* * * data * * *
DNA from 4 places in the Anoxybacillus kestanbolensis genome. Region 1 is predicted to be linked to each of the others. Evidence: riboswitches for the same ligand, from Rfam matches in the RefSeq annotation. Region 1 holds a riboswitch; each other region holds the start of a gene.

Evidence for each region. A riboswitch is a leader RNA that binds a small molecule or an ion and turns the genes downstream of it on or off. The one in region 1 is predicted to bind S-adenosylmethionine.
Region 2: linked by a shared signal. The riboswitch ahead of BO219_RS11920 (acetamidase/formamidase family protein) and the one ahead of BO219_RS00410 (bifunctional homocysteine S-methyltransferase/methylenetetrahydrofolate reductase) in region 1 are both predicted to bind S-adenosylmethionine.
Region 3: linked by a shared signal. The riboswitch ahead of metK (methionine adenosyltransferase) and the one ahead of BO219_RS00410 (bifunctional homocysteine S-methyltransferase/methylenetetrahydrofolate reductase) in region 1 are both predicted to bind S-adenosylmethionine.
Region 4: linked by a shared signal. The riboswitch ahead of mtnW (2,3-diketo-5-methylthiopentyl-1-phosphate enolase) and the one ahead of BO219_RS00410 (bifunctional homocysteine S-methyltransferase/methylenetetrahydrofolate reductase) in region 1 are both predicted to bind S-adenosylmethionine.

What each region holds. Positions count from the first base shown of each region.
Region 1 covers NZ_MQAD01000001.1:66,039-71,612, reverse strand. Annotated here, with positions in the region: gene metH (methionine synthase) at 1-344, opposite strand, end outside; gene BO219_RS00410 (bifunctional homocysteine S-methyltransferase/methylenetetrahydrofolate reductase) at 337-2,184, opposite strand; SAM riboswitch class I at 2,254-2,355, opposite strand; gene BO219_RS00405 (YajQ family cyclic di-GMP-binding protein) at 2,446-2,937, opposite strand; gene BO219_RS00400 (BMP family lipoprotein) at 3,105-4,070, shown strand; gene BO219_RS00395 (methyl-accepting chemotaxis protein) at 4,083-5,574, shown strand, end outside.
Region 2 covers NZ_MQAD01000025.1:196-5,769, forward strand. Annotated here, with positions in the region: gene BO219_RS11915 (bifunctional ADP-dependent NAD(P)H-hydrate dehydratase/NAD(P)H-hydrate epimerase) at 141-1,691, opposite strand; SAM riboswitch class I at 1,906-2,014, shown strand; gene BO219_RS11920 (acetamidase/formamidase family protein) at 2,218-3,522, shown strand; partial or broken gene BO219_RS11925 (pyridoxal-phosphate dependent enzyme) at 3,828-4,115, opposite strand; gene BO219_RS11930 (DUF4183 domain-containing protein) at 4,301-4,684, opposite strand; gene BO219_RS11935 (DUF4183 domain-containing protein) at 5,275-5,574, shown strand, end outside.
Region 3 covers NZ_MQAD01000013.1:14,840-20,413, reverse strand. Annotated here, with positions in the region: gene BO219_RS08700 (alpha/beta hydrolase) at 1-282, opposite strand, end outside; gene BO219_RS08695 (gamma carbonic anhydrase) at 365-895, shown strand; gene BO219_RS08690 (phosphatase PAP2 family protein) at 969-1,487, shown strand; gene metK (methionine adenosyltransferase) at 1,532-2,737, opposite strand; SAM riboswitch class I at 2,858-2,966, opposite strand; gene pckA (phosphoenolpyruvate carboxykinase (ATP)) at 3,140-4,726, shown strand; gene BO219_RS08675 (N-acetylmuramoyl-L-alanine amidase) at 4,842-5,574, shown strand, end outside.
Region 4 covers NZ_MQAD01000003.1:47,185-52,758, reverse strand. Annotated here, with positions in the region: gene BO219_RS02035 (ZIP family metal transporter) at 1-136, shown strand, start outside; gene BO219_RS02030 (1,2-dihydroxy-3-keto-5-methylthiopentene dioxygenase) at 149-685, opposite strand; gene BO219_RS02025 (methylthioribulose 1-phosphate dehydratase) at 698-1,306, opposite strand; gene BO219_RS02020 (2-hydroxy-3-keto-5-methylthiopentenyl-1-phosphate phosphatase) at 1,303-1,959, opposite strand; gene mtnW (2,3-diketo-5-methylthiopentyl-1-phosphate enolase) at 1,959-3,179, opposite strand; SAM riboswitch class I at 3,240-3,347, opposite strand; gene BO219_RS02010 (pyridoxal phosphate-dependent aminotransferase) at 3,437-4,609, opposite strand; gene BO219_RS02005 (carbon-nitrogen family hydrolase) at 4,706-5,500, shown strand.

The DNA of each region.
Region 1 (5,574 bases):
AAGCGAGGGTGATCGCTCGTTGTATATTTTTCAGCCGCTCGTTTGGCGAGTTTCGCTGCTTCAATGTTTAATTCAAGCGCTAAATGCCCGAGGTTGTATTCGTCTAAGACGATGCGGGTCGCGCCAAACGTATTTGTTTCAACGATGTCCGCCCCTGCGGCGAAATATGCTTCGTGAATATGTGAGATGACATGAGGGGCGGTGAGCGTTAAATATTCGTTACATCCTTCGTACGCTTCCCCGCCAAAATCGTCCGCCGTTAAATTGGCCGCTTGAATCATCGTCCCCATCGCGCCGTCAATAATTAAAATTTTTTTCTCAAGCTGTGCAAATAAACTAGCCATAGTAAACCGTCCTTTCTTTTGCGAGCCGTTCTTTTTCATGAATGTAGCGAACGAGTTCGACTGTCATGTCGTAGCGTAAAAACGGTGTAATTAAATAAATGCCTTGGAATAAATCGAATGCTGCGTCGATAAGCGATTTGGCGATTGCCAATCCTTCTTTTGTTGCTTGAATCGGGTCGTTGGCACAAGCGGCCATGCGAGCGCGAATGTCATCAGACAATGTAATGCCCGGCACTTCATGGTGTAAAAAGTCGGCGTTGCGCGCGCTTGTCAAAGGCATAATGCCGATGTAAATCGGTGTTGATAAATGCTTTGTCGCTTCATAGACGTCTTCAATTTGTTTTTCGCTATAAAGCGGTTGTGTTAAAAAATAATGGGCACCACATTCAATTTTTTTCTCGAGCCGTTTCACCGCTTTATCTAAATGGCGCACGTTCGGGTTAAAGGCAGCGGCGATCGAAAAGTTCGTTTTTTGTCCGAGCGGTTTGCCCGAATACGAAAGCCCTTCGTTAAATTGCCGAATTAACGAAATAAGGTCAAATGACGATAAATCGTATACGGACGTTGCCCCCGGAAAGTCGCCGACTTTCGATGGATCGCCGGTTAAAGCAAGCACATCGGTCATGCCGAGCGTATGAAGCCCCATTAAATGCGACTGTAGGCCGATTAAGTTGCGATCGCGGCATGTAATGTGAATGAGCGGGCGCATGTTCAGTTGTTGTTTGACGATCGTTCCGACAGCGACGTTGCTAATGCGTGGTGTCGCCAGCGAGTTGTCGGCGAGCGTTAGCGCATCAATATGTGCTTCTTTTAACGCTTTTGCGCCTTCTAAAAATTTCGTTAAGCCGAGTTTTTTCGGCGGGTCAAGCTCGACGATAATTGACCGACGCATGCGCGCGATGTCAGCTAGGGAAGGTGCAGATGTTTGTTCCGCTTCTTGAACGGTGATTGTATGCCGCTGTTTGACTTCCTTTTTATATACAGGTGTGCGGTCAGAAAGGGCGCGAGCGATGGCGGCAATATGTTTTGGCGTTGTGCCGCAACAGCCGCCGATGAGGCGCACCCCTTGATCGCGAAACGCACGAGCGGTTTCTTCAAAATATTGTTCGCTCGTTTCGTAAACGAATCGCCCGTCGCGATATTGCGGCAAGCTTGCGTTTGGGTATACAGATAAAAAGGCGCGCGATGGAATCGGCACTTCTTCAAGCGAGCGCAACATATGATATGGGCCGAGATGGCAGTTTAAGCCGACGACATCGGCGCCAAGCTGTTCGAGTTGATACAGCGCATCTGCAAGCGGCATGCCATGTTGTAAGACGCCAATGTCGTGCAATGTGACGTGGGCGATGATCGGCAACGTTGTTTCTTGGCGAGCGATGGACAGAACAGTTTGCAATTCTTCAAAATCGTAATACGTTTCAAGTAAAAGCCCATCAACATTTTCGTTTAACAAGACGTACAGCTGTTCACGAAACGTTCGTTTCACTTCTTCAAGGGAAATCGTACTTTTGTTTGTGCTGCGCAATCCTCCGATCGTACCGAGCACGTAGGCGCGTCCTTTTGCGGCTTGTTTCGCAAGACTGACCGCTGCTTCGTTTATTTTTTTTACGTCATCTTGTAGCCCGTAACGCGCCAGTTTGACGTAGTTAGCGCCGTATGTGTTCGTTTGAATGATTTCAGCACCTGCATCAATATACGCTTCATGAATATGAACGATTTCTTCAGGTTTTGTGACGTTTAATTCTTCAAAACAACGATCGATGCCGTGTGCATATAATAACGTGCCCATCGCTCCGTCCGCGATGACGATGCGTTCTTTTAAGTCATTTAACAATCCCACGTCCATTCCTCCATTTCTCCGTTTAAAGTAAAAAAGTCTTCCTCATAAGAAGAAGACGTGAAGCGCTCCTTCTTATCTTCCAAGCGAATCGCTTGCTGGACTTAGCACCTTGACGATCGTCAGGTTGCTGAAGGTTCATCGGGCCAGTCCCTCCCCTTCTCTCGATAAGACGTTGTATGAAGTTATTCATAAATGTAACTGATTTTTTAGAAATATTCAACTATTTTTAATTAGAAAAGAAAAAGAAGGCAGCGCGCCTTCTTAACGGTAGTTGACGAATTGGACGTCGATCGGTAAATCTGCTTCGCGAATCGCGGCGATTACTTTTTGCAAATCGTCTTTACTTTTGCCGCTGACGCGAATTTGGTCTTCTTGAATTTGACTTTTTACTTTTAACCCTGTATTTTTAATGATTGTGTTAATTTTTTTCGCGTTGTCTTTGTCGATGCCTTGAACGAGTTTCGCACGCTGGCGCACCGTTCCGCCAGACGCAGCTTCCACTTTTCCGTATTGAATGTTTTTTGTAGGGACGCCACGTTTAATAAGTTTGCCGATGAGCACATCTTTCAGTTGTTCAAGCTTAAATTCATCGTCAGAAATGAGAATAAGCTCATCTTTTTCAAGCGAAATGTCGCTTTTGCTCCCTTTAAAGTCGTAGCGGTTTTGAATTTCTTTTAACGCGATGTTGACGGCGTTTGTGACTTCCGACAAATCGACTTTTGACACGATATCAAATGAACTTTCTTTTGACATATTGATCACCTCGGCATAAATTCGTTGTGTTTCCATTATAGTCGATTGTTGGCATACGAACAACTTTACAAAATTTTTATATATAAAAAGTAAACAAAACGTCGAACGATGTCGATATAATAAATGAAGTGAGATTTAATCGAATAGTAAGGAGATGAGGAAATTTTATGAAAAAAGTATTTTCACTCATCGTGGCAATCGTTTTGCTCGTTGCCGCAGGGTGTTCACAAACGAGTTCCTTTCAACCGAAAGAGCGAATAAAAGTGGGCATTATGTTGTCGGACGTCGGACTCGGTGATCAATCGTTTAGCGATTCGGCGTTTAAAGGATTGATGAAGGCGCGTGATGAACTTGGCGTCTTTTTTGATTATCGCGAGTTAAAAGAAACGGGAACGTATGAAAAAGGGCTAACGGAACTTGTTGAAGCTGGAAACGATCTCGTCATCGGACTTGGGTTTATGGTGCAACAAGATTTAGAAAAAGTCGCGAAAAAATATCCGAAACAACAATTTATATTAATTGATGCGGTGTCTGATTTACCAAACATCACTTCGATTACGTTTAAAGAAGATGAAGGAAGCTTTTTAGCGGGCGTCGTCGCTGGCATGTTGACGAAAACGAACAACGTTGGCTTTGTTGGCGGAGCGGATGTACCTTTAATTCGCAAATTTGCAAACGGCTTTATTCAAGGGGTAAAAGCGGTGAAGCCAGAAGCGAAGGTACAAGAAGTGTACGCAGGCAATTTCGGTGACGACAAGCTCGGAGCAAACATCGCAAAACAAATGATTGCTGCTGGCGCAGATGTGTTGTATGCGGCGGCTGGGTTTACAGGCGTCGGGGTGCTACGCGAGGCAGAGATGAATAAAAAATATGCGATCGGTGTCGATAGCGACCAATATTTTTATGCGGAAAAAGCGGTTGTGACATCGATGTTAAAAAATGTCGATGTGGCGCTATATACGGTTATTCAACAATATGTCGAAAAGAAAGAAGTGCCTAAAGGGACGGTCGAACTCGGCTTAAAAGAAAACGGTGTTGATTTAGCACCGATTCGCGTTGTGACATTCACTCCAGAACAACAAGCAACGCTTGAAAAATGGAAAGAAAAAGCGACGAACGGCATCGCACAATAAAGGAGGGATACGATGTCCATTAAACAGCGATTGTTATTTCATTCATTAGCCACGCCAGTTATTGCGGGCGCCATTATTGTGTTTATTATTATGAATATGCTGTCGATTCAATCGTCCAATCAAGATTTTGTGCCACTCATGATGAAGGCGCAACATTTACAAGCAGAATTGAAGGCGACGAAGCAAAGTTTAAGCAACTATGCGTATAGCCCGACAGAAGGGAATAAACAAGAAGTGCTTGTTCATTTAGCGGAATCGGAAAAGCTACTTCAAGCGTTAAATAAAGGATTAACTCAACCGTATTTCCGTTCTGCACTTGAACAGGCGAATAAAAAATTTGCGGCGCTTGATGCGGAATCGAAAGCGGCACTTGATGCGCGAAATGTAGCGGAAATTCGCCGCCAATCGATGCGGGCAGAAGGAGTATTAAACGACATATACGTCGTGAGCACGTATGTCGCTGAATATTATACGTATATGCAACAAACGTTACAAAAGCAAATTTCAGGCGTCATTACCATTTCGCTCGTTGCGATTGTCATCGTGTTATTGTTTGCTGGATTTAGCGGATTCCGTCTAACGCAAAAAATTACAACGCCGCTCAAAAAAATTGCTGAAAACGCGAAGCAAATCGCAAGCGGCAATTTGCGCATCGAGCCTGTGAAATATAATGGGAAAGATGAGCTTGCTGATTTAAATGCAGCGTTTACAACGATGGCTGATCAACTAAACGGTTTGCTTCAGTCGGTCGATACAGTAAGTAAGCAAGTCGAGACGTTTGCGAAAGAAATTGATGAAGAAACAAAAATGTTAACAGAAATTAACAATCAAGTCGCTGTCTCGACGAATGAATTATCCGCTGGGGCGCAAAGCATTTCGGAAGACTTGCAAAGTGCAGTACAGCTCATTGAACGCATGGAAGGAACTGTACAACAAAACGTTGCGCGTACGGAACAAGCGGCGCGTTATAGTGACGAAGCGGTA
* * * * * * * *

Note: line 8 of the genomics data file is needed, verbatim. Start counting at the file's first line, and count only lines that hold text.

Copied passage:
Region 2 covers NZ_MQAD01000025.1:196-5,769, forward strand. Annotated here, with positions in the region: gene BO219_RS11915 (bifunctional ADP-dependent NAD(P)H-hydrate dehydratase/NAD(P)H-hydrate epimerase) at 141-1,691, opposite strand; SAM riboswitch class I at 1,906-2,014, shown strand; gene BO219_RS11920 (acetamidase/formamidase family protein) at 2,218-3,522, shown strand; partial or broken gene BO219_RS11925 (pyridoxal-phosphate dependent enzyme) at 3,828-4,115, opposite strand; gene BO219_RS11930 (DUF4183 domain-containing protein) at 4,301-4,684, opposite strand; gene BO219_RS11935 (DUF4183 domain-containing protein) at 5,275-5,574, shown strand, end outside.